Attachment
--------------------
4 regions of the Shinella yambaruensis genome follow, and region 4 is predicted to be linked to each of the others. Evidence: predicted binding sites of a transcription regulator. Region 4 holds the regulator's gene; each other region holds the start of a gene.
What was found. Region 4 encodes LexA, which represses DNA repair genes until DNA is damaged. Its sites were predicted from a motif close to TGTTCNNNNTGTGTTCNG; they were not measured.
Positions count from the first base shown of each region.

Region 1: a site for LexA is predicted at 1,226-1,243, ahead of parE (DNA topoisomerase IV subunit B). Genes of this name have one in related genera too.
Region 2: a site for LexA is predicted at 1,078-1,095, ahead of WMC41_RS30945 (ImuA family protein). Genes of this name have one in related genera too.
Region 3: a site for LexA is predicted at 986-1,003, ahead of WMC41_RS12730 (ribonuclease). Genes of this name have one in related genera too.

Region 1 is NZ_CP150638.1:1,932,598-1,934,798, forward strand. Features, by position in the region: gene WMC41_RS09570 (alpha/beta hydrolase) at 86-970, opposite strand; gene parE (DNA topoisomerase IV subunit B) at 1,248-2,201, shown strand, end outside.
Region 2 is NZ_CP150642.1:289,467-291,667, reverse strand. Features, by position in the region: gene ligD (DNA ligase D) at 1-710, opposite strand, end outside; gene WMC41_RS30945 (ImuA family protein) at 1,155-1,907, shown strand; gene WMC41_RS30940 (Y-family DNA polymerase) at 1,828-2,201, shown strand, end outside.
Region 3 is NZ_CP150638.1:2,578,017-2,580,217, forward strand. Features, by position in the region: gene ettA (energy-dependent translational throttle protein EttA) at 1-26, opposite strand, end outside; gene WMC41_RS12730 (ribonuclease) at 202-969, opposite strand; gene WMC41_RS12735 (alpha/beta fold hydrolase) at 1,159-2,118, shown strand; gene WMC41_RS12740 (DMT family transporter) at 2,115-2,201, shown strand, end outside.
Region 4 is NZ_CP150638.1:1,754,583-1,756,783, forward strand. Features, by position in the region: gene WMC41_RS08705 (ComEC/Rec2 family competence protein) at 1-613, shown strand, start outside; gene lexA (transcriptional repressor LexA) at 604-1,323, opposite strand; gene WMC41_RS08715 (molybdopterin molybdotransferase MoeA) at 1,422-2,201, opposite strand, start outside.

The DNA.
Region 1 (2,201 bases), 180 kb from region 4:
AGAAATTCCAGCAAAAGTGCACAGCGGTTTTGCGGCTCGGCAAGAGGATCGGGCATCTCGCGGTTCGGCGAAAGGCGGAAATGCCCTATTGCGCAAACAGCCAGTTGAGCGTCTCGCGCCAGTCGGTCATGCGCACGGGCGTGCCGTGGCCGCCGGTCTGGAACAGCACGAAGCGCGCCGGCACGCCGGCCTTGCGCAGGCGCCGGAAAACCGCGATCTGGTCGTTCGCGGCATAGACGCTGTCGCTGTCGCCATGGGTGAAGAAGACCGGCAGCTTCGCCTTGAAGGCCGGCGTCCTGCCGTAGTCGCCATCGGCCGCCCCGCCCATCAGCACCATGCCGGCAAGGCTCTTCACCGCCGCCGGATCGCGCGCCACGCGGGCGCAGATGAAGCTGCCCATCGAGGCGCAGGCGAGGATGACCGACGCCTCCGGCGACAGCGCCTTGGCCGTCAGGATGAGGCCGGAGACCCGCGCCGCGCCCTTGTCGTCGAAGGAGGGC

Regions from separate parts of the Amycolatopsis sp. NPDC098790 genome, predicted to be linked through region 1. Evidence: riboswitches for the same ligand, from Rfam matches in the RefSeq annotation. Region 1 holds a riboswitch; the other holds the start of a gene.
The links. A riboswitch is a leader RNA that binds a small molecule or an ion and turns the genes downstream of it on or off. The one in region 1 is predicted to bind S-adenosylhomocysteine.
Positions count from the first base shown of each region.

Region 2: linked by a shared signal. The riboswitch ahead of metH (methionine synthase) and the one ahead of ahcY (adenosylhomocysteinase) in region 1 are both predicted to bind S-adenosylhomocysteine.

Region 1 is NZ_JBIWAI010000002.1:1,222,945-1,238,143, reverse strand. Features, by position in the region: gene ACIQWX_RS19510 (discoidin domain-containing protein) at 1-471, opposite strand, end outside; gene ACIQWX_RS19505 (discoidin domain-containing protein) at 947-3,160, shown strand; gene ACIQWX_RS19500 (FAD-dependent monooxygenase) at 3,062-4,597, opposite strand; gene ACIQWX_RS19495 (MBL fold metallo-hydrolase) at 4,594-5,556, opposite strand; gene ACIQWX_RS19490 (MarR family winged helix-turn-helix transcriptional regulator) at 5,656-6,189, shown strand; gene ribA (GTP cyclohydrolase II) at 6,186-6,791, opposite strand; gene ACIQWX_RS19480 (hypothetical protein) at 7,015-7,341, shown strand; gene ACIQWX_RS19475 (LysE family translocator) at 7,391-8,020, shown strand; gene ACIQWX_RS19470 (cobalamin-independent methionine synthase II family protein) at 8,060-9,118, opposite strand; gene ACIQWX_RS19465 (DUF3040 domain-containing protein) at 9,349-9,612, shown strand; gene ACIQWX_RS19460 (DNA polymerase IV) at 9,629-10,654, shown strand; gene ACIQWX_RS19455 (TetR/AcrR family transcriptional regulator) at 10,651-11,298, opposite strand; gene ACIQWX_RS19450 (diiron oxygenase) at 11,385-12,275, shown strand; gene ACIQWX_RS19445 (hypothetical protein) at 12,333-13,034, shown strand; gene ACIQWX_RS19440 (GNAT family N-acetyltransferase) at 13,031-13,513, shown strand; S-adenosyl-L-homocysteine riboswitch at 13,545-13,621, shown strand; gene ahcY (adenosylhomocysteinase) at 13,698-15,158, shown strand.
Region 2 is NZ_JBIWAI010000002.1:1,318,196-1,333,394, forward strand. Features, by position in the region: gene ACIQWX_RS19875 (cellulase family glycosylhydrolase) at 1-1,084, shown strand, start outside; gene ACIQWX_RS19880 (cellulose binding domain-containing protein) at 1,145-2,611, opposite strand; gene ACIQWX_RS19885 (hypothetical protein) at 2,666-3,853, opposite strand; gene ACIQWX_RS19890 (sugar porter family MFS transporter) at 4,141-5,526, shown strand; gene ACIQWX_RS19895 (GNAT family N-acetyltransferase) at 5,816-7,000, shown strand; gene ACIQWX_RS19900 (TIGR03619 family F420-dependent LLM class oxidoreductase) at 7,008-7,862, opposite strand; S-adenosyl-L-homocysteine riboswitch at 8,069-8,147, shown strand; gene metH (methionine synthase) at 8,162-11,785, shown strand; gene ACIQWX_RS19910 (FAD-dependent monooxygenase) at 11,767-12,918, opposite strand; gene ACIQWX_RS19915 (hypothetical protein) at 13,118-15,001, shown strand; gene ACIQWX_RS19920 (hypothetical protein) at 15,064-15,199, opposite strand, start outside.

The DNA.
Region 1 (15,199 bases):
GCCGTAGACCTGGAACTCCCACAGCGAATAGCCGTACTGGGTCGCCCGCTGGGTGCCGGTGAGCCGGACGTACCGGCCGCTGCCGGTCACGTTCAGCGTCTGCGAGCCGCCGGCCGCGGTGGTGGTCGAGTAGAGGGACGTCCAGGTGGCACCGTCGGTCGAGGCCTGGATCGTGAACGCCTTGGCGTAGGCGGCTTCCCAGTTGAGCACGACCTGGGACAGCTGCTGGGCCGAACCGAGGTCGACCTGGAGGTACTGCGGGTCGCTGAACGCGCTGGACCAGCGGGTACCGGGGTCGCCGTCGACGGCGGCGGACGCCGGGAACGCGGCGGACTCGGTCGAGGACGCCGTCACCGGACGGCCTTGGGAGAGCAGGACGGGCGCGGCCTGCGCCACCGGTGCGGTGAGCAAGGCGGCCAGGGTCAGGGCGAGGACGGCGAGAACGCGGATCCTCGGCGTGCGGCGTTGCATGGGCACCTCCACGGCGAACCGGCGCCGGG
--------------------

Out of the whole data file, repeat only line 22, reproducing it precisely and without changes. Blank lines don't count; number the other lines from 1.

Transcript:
GCCGTAGACCTGGAACTCCCACAGCGAATAGCCGTACTGGGTCGCCCGCTGGGTGCCGGTGAGCCGGACGTACCGGCCGCTGCCGGTCACGTTCAGCGTCTGCGAGCCGCCGGCCGCGGTGGTGGTCGAGTAGAGGGACGTCCAGGTGGCACCGTCGGTCGAGGCCTGGATCGTGAACGCCTTGGCGTAGGCGGCTTCCCAGTTGAGCACGACCTGGGACAGCTGCTGGGCCGAACCGAGGTCGACCTGGAGGTACTGCGGGTCGCTGAACGCGCTGGACCAGCGGGTACCGGGGTCGCCGTCGACGGCGGCGGACGCCGGGAACGCGGCGGACTCGGTCGAGGACGCCGTCACCGGACGGCCTTGGGAGAGCAGGACGGGCGCGGCCTGCGCCACCGGTGCGGTGAGCAAGGCGGCCAGGGTCAGGGCGAGGACGGCGAGAACGCGGATCCTCGGCGTGCGGCGTTGCATGGGCACCTCCACGGCGAACCGGCGCCGGG